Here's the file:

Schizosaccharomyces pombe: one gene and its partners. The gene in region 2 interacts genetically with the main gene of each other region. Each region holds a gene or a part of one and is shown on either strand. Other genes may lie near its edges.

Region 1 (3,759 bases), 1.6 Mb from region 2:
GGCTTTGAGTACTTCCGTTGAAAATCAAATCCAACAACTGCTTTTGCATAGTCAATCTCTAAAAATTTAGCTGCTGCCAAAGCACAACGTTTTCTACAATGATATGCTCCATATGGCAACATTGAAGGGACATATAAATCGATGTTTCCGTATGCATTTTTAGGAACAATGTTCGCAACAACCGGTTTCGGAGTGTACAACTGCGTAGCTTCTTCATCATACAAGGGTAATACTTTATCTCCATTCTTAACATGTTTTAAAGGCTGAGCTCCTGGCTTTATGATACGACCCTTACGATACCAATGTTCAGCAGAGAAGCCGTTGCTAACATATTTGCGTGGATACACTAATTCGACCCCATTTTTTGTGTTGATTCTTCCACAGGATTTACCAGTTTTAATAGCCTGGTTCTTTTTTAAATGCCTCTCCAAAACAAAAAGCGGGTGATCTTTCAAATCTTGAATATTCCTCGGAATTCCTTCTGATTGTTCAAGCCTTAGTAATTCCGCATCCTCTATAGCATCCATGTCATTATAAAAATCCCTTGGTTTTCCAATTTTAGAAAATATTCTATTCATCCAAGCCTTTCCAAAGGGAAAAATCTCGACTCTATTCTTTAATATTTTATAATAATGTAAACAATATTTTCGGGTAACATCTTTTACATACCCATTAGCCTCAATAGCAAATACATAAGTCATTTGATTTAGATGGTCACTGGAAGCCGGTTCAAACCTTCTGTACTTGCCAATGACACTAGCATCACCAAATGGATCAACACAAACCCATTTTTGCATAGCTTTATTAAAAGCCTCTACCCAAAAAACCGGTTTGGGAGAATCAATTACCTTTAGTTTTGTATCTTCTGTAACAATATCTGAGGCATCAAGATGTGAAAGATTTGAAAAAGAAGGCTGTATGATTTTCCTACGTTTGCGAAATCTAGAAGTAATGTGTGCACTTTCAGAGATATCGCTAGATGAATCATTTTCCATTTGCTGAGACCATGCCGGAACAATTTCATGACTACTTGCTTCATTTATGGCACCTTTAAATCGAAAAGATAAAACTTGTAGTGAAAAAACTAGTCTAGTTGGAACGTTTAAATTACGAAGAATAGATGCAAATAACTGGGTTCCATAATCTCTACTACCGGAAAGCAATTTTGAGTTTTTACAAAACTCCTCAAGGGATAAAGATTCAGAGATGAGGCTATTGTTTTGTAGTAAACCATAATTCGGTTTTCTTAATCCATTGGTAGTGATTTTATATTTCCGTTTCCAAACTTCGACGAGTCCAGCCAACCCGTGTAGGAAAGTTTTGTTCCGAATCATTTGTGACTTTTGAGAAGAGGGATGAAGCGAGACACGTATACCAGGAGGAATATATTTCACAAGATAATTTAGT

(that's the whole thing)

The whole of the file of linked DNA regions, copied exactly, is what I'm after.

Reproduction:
Schizosaccharomyces pombe: one gene and its partners. The gene in region 2 interacts genetically with the main gene of each other region. Each region holds a gene or a part of one and is shown on either strand. Other genes may lie near its edges.

Region 1 (3,759 bases), 1.6 Mb from region 2:
GGCTTTGAGTACTTCCGTTGAAAATCAAATCCAACAACTGCTTTTGCATAGTCAATCTCTAAAAATTTAGCTGCTGCCAAAGCACAACGTTTTCTACAATGATATGCTCCATATGGCAACATTGAAGGGACATATAAATCGATGTTTCCGTATGCATTTTTAGGAACAATGTTCGCAACAACCGGTTTCGGAGTGTACAACTGCGTAGCTTCTTCATCATACAAGGGTAATACTTTATCTCCATTCTTAACATGTTTTAAAGGCTGAGCTCCTGGCTTTATGATACGACCCTTACGATACCAATGTTCAGCAGAGAAGCCGTTGCTAACATATTTGCGTGGATACACTAATTCGACCCCATTTTTTGTGTTGATTCTTCCACAGGATTTACCAGTTTTAATAGCCTGGTTCTTTTTTAAATGCCTCTCCAAAACAAAAAGCGGGTGATCTTTCAAATCTTGAATATTCCTCGGAATTCCTTCTGATTGTTCAAGCCTTAGTAATTCCGCATCCTCTATAGCATCCATGTCATTATAAAAATCCCTTGGTTTTCCAATTTTAGAAAATATTCTATTCATCCAAGCCTTTCCAAAGGGAAAAATCTCGACTCTATTCTTTAATATTTTATAATAATGTAAACAATATTTTCGGGTAACATCTTTTACATACCCATTAGCCTCAATAGCAAATACATAAGTCATTTGATTTAGATGGTCACTGGAAGCCGGTTCAAACCTTCTGTACTTGCCAATGACACTAGCATCACCAAATGGATCAACACAAACCCATTTTTGCATAGCTTTATTAAAAGCCTCTACCCAAAAAACCGGTTTGGGAGAATCAATTACCTTTAGTTTTGTATCTTCTGTAACAATATCTGAGGCATCAAGATGTGAAAGATTTGAAAAAGAAGGCTGTATGATTTTCCTACGTTTGCGAAATCTAGAAGTAATGTGTGCACTTTCAGAGATATCGCTAGATGAATCATTTTCCATTTGCTGAGACCATGCCGGAACAATTTCATGACTACTTGCTTCATTTATGGCACCTTTAAATCGAAAAGATAAAACTTGTAGTGAAAAAACTAGTCTAGTTGGAACGTTTAAATTACGAAGAATAGATGCAAATAACTGGGTTCCATAATCTCTACTACCGGAAAGCAATTTTGAGTTTTTACAAAACTCCTCAAGGGATAAAGATTCAGAGATGAGGCTATTGTTTTGTAGTAAACCATAATTCGGTTTTCTTAATCCATTGGTAGTGATTTTATATTTCCGTTTCCAAACTTCGACGAGTCCAGCCAACCCGTGTAGGAAAGTTTTGTTCCGAATCATTTGTGACTTTTGAGAAGAGGGATGAAGCGAGACACGTATACCAGGAGGAATATATTTCACAAGATAATTTAGT